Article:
By Bryan Burwell
Sunday, Nov. 13 2005

SEATTLE A year ago, whenever the Rams came into this modern
architectural marvel called Qwest Field, they were in the business of being
rude and rowdy party crashers. They seemed to absolutely relish the physical
and emotional demands of exposing fragile competitive egos and spoiling
premature championship dreams.

Yet as cold and miserable rain came drifting down Sunday through the stadium's
arched, open-air rooftop, the Rams were in no mood to party. Shaun Alexander
practically was dancing into the end zone for his third touchdown of the day to
put the final touches on the Seahawks' 31-16 victory. He was looking up into
that steel-gray November sky, letting the thunderous noise of 67,192 delirious
spectators and that bitter winter drizzle sweep over him as though he was
standing in the midst of a soothing summer shower.

This was a defining moment these crazed Seahawk faithful had been waiting for.
As Alexander glided into the end zone, he soothed the fluttering hearts in the
Pacific Northwest who kept seeing unsettling flashbacks of another
gut-wrenching, fourth-quarter St. Louis comeback. And as Alexander continued
his impressive audition for league MVP, he presented evidence that a seismic
shift has occurred in the power structure of the NFC West. The Seahawks, who in
a previous life played the role of spineless whipping boys in this compelling
competitive drama with their archrival Rams, were now officially the new
bullies on the block.

"It's a really cool thing when you can see the change of the guard, when you're
the new big dog on the scene," said the Seahawks running back, who gained 165
yards rushing and continued his march towards a 2,000-yard season. "Even though
we won the division last year, we didn't feel like we took it from them. We
feel like we almost got it handed to us."

In the game's final moments, there was no doubt who had assumed control of this
division, this rivalry, and this bitter psychological war. Just as the Rams
were on the verge of overcoming a 24-6 deficit, after Marc Bulger dropped a
beautiful touchdown pass into the arms of Torry Holt to cut the Seattle lead to
24-16 with 7 minutes remaining, Alexander and the NFL's top-rated offense took
the field.

In a previous life, this is where bad things usually happened to the Seahawks.
Mike Holmgren would reach into his elaborate playbook and pull out some
mind-numbing play that would kill their momentum. The Seahawks would fumble,
crumble and expose themselves as pretenders to the division throne. The Rams
would cackle at them, shove them in the face and remind them a million times
that they had the competitive spine of sea grass.

But not this time. This time, Seattle did the muscle flexing. "We were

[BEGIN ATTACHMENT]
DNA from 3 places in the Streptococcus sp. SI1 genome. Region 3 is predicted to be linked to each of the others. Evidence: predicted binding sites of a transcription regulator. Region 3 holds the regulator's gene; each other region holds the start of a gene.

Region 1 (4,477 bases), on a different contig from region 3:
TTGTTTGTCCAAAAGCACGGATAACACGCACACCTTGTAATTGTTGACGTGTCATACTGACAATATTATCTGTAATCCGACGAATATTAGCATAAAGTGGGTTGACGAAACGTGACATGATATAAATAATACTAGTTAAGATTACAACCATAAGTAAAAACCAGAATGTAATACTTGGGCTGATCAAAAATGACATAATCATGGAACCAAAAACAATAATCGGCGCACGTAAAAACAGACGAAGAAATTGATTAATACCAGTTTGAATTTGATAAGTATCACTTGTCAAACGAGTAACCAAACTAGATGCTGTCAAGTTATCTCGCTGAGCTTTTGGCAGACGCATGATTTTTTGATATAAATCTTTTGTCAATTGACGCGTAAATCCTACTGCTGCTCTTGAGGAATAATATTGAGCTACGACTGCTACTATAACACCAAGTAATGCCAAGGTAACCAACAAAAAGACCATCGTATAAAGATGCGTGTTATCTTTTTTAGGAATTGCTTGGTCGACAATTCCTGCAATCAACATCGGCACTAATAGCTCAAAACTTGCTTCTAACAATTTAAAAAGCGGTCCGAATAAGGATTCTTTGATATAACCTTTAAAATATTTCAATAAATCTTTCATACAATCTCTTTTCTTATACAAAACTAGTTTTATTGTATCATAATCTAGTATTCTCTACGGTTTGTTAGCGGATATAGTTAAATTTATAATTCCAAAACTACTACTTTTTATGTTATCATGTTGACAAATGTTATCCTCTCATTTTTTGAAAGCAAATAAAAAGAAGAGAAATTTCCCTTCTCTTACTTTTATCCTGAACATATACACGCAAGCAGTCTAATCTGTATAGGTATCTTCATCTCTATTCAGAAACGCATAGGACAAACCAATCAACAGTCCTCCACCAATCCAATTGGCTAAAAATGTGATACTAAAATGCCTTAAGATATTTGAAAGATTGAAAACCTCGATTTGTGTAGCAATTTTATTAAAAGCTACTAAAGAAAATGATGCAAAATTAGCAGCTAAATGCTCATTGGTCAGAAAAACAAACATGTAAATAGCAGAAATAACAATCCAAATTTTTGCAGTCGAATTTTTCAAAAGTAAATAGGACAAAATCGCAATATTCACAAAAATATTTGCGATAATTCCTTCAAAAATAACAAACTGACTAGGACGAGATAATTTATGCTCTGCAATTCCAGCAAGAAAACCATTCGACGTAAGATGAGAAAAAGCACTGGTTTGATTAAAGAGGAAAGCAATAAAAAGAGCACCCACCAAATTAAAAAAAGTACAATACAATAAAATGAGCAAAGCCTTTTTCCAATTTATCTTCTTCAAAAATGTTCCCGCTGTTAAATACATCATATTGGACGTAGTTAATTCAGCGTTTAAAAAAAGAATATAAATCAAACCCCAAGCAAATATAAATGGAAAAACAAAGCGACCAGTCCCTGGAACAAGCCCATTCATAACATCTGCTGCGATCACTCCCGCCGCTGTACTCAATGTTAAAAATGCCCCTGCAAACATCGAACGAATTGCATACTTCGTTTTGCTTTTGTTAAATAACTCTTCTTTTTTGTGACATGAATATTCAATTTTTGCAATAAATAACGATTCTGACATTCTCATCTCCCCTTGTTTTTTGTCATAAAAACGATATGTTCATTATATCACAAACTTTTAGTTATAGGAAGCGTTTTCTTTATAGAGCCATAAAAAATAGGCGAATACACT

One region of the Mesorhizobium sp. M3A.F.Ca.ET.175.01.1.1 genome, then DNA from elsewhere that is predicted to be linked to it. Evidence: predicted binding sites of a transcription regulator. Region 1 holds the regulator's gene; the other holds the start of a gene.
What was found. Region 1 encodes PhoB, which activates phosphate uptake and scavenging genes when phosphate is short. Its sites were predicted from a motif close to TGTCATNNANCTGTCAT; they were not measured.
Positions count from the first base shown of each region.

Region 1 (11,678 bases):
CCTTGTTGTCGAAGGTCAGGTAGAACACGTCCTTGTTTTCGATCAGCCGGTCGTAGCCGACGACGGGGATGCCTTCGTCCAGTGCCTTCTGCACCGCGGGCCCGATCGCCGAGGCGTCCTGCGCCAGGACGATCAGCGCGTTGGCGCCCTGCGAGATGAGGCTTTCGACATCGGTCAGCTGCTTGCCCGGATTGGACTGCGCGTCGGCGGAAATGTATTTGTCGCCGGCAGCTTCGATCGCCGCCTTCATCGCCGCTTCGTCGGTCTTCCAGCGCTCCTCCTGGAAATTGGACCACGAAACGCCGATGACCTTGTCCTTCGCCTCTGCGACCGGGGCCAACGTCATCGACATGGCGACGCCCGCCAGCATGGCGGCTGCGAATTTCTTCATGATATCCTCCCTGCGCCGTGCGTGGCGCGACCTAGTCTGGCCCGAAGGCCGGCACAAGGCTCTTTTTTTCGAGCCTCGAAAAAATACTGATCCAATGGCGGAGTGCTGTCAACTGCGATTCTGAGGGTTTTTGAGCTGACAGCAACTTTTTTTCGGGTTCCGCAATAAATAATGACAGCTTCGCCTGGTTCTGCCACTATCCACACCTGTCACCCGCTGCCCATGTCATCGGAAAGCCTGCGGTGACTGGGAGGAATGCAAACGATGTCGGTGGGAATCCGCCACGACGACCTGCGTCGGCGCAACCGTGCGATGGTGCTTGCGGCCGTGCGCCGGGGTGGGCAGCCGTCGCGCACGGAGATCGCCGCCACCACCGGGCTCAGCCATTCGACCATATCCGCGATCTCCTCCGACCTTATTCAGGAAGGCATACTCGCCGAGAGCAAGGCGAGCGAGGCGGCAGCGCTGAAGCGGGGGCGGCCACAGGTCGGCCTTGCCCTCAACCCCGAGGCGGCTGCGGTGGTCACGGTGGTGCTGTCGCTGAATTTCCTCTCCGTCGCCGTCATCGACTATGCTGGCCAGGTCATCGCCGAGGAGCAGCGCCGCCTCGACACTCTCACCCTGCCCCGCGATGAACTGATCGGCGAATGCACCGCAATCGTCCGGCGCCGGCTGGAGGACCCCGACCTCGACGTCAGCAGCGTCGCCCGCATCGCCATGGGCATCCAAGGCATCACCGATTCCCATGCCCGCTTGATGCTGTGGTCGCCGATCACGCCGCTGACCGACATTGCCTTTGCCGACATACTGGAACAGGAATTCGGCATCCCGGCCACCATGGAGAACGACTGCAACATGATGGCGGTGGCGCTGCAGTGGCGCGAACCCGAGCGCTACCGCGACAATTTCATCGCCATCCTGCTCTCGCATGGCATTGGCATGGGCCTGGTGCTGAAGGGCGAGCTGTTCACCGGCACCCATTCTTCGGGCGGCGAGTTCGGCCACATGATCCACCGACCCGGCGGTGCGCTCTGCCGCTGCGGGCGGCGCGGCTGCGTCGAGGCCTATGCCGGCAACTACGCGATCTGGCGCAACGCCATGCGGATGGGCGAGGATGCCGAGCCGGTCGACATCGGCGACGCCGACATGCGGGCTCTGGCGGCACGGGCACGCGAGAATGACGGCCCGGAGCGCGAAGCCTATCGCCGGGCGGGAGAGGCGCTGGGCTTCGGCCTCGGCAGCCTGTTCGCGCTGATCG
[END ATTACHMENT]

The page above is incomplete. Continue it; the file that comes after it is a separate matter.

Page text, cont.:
thinking, 'OK, cool, let's go pound them a little more and let them know that
we're the best offense in the NFL,'" Alexander said.

For so long, the Rams always regarded Seattle as totally unworthy to be
mentioned in the same sentence with them regarding supremacy in the NFC West.
The Rams regarded the Seahawks as lightweights, while Seattle regarded the Rams
as arrogant bullies who overstayed their time as the best in the West.

As the Rams dressed in the visitors' locker room Sunday, they couldn't help but
feel like they had blown a wonderful opportunity to continue to mess with the
Seahawks' minds. In spite of wasted redzone opportunities, self-inflicted
penalties, uncharacteristic mistakes, the Rams knew they still could have
beaten Seattle.

"Sometimes you get your butt kicked around, and when you guys come in here,
I'll be the first to tell you it happened," Bulger said. "But you know what?
I'm not sore. I don't feel beat up at all. We let that one get away from us."

If the Rams had just turned one of those three Jeff Wilkins field goals into a
touchdown ... if Torry Holt hadn't lost a sure touchdown in the dark Seattle
sky ... if they hadn't messed around and called a fake field goal ...

If, if, if. The Rams understand the emotional blow they could have delivered
with another comeback. "Oh yeah, exactly," said Holt, flashing a knowing,
regretful smile. But they let opportunity slip by. The nervous tension that
started to creep into the Seahawks' heads in the fourth quarter was replaced by
a bold swagger, as they raced off the field with fists pumping and their feet
barely touching the soggy artificial turf.

Now the 4-5 Rams are three games back with seven games to play. The playoffs
are still a possibility, but barring a minor miracle, the division title is
history. The 7-2 Seahawks, once an emotional wreck whenever they saw the Rams
coming, might be the best team in the NFC, and the Rams have to know they
helped create this monster.

"Now they feel like they can beat us any place, any time," said Holt, still
shaking his head. "They beat us in our place, they beat us in their place. And
that's exactly the way they should feel, because we gave them the advantage."